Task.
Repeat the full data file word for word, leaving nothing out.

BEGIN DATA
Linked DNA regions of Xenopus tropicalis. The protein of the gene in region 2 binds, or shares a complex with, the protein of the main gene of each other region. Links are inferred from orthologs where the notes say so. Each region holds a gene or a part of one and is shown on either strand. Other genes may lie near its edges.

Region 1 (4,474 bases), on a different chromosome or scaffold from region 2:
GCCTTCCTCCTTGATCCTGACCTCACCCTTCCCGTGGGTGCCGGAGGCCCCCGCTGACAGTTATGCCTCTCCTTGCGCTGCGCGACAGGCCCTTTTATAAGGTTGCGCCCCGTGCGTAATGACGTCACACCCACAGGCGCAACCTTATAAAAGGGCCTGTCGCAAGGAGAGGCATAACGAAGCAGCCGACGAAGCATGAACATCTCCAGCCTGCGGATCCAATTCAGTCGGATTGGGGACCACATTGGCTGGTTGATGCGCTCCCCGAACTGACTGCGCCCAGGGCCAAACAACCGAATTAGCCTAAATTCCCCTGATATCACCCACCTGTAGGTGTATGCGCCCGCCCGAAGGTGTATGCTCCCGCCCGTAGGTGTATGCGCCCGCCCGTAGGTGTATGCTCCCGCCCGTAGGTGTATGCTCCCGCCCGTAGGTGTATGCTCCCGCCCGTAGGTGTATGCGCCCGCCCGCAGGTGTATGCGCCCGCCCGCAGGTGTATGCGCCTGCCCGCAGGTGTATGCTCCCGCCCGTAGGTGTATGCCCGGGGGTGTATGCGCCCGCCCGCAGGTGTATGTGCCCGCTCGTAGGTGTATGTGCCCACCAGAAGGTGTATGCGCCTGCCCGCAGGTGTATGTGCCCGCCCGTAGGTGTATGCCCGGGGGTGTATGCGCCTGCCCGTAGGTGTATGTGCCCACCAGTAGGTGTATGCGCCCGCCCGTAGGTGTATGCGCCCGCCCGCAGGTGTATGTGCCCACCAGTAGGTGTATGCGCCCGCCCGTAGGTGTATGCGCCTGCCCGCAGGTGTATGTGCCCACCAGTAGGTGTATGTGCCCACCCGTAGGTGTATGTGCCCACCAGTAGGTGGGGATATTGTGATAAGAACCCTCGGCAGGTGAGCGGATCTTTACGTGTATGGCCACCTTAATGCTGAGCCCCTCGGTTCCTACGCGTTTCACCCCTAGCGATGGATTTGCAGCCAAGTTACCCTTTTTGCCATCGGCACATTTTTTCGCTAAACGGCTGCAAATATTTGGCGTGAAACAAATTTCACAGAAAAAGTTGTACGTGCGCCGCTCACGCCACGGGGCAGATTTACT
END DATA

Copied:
Linked DNA regions of Xenopus tropicalis. The protein of the gene in region 2 binds, or shares a complex with, the protein of the main gene of each other region. Links are inferred from orthologs where the notes say so. Each region holds a gene or a part of one and is shown on either strand. Other genes may lie near its edges.

Region 1 (4,474 bases), on a different chromosome or scaffold from region 2:
GCCTTCCTCCTTGATCCTGACCTCACCCTTCCCGTGGGTGCCGGAGGCCCCCGCTGACAGTTATGCCTCTCCTTGCGCTGCGCGACAGGCCCTTTTATAAGGTTGCGCCCCGTGCGTAATGACGTCACACCCACAGGCGCAACCTTATAAAAGGGCCTGTCGCAAGGAGAGGCATAACGAAGCAGCCGACGAAGCATGAACATCTCCAGCCTGCGGATCCAATTCAGTCGGATTGGGGACCACATTGGCTGGTTGATGCGCTCCCCGAACTGACTGCGCCCAGGGCCAAACAACCGAATTAGCCTAAATTCCCCTGATATCACCCACCTGTAGGTGTATGCGCCCGCCCGAAGGTGTATGCTCCCGCCCGTAGGTGTATGCGCCCGCCCGTAGGTGTATGCTCCCGCCCGTAGGTGTATGCTCCCGCCCGTAGGTGTATGCTCCCGCCCGTAGGTGTATGCGCCCGCCCGCAGGTGTATGCGCCCGCCCGCAGGTGTATGCGCCTGCCCGCAGGTGTATGCTCCCGCCCGTAGGTGTATGCCCGGGGGTGTATGCGCCCGCCCGCAGGTGTATGTGCCCGCTCGTAGGTGTATGTGCCCACCAGAAGGTGTATGCGCCTGCCCGCAGGTGTATGTGCCCGCCCGTAGGTGTATGCCCGGGGGTGTATGCGCCTGCCCGTAGGTGTATGTGCCCACCAGTAGGTGTATGCGCCCGCCCGTAGGTGTATGCGCCCGCCCGCAGGTGTATGTGCCCACCAGTAGGTGTATGCGCCCGCCCGTAGGTGTATGCGCCTGCCCGCAGGTGTATGTGCCCACCAGTAGGTGTATGTGCCCACCCGTAGGTGTATGTGCCCACCAGTAGGTGGGGATATTGTGATAAGAACCCTCGGCAGGTGAGCGGATCTTTACGTGTATGGCCACCTTAATGCTGAGCCCCTCGGTTCCTACGCGTTTCACCCCTAGCGATGGATTTGCAGCCAAGTTACCCTTTTTGCCATCGGCACATTTTTTCGCTAAACGGCTGCAAATATTTGGCGTGAAACAAATTTCACAGAAAAAGTTGTACGTGCGCCGCTCACGCCACGGGGCAGATTTACT